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Given a section which takes full height of the device's viewport and have the following controls at disposal of the user:

  • Can pan through the map within a certain boundary (a country);
  • Can select an state to view it's information;
  • Can input or select a city's name to view it's information;
  • Can see only one of the informations simultaneously (accordion).

How does one accommodate these functionalities in a handheld device (i.e. mobile phones)? Without annoying the user with:

  • Mistakenly get his touch input while scrolling down the page to pan the map ("scroll hijack"?);
  • Visual pollution with too much screen elements (e.g.: Map + Information panel);
  • Very small font size.

Here's what the designer came up with:

Map mobile version

I came up with this prototype*:

Initial state State selection state City selection state
Map initial state Map state selection Map city selection

*Made in figma

But I don't think it is the "best" solution, for the following reasons:

  • The user don't see the selection on the map, it would just popup above it, giving the animation of the selection in a window of 200 milliseconds (maybe delay it to ~750 milliseconds);
  • The user's pan interaction is removed, because the panel is now above it.

But it have its pros:

  • The user is given space top and bottom to scroll the rest of the page, the section itself is about 75% of the device's total viewport height;
  • No extra information noise/pollution on the initial state (inert, i.e.: no first interaction);
  • The user is given an option to exit the information panel (top right corner).

My initial question remains, as I'm not too confident with this "solution" that I've provided. I hope it isn't too subjective and there are better solution for this.

Here is a preview on desktop:

Initial state State selection state City selection state
Map initial state Map state selection Map city selection

The most important elements of the map section are:

  • The map itself;
  • The information panel.

The designer doesn't have much experience with UX/UI nor have I, but I'm trying to help finding an adequate solution.

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First, why are you concentated on working with the map? As I can see, the main purpose of this application is providing information and the map is only one of available controls to select state or city among others. If so, I advice you not to overlap map and information section. So make the map just smaller and independently controllable. Also you may use the map as data visualization object by color coding different percentages or population or other data to capture user's attention to most important things without forcing him to study all the data within information section. Also, I think it's better to use picker than type state and city of course if you have not infinite city list for particular state.

Second, if you have strict requirement to use the map this way, than smaller information section size is better. So, in portrait orientation initial two column section is good, while in landscape orientation single column is better. The only thing I want to say about two column section - relocate blocks to make left column as 'navigation' column to select state and city, while making right column as 'information' column.

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  • Kudos for questioning biased solution detail and asking the OP to reconsider approach. I think the columns detail is mixed up, 2 columns being more suitable to landscape than portrait.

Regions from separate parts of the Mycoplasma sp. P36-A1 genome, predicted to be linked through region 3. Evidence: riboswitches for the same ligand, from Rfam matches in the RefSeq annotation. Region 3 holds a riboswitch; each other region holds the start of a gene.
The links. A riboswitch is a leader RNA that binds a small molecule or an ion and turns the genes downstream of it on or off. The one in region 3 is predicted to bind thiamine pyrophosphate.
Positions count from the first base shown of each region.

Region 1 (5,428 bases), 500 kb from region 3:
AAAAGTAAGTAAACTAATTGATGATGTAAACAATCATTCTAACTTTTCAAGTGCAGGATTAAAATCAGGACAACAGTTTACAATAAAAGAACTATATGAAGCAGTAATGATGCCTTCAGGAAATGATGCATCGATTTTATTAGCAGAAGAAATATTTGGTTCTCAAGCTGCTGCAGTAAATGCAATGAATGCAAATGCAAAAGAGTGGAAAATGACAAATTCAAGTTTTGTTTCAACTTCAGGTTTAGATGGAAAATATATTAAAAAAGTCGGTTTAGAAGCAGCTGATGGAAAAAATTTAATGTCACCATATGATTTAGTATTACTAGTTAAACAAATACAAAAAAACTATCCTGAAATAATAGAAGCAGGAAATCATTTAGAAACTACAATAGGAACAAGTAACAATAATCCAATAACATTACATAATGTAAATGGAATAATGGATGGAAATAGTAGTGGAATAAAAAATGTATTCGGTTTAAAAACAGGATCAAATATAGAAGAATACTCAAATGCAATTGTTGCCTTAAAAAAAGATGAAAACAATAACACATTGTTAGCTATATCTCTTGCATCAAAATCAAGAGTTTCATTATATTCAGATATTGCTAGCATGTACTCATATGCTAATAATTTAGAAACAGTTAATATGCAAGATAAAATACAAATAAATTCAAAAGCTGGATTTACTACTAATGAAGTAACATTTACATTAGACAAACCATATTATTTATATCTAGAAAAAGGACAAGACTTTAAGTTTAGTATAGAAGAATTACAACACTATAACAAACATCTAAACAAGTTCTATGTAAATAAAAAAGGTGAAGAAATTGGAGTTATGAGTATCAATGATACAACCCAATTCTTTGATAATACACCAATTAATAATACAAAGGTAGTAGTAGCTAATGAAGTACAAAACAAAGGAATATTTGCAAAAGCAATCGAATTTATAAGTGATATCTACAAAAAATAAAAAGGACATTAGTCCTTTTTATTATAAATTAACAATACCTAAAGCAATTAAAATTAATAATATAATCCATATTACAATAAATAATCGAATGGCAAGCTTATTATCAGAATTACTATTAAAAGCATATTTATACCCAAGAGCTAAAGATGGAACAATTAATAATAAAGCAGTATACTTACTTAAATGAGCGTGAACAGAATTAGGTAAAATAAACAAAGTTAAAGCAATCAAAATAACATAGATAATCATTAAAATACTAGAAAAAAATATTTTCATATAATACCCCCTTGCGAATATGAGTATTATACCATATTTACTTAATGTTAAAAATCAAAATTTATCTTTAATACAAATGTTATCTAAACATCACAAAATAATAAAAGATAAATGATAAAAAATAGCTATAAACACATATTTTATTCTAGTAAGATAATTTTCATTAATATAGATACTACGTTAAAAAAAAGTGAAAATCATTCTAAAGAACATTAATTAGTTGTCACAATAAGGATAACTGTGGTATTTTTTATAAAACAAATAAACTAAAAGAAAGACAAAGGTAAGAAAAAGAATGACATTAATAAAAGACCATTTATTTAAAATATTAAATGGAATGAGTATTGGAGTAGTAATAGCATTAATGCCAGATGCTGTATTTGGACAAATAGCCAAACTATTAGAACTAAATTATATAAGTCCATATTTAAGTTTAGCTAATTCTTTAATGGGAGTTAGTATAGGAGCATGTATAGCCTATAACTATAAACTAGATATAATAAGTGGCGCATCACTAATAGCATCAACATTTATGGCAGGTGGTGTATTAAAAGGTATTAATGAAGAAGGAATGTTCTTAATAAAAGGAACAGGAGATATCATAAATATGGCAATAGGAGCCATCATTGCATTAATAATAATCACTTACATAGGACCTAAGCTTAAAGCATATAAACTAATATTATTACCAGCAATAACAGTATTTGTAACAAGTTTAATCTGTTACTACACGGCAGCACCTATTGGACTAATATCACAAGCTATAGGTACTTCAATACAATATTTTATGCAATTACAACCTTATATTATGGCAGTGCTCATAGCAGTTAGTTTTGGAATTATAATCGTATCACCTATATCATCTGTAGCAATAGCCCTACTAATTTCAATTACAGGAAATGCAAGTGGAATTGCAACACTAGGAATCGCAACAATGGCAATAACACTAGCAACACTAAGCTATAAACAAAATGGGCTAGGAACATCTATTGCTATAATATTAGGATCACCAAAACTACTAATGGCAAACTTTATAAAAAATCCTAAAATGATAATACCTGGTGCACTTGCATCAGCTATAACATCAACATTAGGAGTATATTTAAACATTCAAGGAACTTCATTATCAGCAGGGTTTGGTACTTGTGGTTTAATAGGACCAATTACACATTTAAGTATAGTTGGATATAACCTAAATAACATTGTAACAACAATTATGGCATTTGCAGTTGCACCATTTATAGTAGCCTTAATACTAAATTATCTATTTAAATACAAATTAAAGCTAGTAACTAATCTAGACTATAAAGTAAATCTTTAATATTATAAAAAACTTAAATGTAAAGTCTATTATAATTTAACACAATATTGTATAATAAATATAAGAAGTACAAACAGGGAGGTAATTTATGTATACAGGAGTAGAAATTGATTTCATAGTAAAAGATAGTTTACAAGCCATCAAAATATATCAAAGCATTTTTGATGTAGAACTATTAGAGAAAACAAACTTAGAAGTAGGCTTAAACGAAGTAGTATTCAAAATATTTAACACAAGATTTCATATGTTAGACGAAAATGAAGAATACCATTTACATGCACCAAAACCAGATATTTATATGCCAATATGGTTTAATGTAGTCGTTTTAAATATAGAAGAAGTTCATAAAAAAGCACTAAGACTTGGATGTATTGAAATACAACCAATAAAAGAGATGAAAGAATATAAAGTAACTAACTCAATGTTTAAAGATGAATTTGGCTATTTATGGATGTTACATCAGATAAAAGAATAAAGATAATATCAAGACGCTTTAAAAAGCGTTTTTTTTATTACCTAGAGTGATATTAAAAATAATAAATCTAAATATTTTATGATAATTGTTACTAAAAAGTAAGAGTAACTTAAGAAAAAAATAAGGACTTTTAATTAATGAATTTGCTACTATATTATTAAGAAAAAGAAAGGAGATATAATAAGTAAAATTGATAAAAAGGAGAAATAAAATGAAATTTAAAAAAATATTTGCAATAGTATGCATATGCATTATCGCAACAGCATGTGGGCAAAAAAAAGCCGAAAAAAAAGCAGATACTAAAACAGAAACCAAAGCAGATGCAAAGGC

– straya
    May 12 at 23:59
  • @straya I'm sorry, just have more time to rethink my answer again and need to say that 2-column leave more space for map in portrait and 1-column leave more space in landscape if you don't overlap map and info.
    – Serg
    May 17 at 8:25
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i dont think you design would have any issues on the desktop view as you have enough space for both map animation/panning and info panel

but on mobile what you can try is shrinking the info and proving extra info on collapse and expand

OR Vaccination 1st Dose and second dose can be side by side and just display the percentage . the bar is taking too much space just to show percentage

and search will be hidden by default only if i want to search further i can tap on expand and then enter search. but this is subjective to what user are doing the most

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I took some hints from this blog post: Better Map UX, Prevent Scroll Hijacking.

Basic requirements

I broke down the basics functionalities of the map, given that it's the only section on the website the focuses on the map itself:

  • Prevent scroll hijack;
  • The user must know that the map is navigable;
  • The user must be able to activate and deactivate the map;
  • The user must be able to expand and collapse the information panel.

Providing solutions

With basic requirements settled, it was introduced a button which activates or deactivates the map navigation (with scroll and click events) and another to collapse or expand the panel information, for better overview of the map. Each one of the buttons has an enabled and disabled state visual feedback.

When the map is deactivated, an overlay with 70% of opacity covers the map as indication of being unnavigable. The page starts with the map beign deactivated to prevent scroll hijack.

There's an initial information, in the information panel, informing that the user can pan and select a state on the map, to view its information about the vaccination.

Overview

Initial state Map in the navigable state Collapsed information panel Selection state
Initial map state Navigable map collapsed information panel Select state

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